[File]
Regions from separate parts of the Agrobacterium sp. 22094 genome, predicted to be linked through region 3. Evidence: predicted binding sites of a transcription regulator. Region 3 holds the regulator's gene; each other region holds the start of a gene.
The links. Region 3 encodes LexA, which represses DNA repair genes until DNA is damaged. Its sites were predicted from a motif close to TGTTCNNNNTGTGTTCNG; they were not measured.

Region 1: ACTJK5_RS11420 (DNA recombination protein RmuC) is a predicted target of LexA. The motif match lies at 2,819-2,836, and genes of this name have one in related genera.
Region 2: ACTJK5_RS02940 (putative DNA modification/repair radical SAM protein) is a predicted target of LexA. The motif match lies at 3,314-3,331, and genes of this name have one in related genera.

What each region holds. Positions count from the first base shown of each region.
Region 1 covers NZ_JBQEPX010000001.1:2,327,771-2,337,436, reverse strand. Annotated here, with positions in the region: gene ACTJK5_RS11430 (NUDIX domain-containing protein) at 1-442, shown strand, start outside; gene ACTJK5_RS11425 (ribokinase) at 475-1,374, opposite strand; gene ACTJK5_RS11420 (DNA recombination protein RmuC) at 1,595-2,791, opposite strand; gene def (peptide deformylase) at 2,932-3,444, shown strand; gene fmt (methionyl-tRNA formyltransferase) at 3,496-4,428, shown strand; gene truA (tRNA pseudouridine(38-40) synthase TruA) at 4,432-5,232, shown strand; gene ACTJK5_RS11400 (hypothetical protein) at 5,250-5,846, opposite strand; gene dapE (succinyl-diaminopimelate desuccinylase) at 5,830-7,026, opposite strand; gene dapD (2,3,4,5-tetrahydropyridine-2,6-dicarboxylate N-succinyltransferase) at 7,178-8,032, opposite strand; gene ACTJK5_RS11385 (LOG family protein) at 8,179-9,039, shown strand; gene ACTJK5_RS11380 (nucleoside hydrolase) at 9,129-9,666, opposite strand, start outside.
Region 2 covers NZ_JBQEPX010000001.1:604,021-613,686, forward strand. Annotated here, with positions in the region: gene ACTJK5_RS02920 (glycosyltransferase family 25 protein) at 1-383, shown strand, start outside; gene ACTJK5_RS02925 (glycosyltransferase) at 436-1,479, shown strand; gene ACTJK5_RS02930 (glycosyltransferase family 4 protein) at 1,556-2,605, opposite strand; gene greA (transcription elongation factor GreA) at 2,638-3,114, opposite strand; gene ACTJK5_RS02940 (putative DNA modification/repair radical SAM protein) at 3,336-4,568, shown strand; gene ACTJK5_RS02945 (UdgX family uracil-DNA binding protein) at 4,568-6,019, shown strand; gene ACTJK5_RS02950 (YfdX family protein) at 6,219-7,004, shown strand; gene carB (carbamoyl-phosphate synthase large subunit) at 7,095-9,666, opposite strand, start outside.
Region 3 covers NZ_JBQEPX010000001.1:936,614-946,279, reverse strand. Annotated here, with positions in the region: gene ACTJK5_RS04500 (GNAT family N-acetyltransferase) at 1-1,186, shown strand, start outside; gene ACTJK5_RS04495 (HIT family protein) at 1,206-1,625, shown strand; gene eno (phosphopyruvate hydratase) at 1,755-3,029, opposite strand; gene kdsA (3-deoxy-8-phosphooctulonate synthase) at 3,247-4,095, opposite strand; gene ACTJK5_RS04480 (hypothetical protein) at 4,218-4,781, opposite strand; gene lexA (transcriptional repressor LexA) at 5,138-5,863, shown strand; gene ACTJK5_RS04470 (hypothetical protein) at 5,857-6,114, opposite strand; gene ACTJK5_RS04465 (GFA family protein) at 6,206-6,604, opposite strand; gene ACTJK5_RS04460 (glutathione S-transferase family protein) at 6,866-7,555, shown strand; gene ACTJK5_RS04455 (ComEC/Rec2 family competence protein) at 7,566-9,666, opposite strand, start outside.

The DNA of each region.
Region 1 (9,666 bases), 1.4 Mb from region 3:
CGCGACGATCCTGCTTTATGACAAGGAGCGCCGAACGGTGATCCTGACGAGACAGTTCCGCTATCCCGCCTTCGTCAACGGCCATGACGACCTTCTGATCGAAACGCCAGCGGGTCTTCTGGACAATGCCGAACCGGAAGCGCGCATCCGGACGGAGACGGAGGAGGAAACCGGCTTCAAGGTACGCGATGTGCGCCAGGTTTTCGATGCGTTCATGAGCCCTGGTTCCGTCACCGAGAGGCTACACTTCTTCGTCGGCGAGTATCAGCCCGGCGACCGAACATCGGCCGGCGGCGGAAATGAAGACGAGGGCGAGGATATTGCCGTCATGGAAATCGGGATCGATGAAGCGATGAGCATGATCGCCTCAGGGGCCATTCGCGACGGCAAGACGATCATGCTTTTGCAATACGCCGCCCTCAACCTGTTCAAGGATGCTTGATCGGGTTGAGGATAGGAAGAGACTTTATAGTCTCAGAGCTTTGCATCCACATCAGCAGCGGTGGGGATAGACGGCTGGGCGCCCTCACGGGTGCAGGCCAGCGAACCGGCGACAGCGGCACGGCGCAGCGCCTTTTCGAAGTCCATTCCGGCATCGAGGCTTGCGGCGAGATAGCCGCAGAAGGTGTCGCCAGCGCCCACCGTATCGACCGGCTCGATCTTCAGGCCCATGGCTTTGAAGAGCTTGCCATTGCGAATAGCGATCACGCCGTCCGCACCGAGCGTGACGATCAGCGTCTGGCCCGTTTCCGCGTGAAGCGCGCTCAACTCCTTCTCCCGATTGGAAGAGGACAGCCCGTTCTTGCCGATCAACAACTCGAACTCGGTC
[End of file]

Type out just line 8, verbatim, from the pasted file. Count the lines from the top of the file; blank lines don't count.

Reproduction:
Region 3 covers NZ_JBQEPX010000001.1:936,614-946,279, reverse strand. Annotated here, with positions in the region: gene ACTJK5_RS04500 (GNAT family N-acetyltransferase) at 1-1,186, shown strand, start outside; gene ACTJK5_RS04495 (HIT family protein) at 1,206-1,625, shown strand; gene eno (phosphopyruvate hydratase) at 1,755-3,029, opposite strand; gene kdsA (3-deoxy-8-phosphooctulonate synthase) at 3,247-4,095, opposite strand; gene ACTJK5_RS04480 (hypothetical protein) at 4,218-4,781, opposite strand; gene lexA (transcriptional repressor LexA) at 5,138-5,863, shown strand; gene ACTJK5_RS04470 (hypothetical protein) at 5,857-6,114, opposite strand; gene ACTJK5_RS04465 (GFA family protein) at 6,206-6,604, opposite strand; gene ACTJK5_RS04460 (glutathione S-transferase family protein) at 6,866-7,555, shown strand; gene ACTJK5_RS04455 (ComEC/Rec2 family competence protein) at 7,566-9,666, opposite strand, start outside.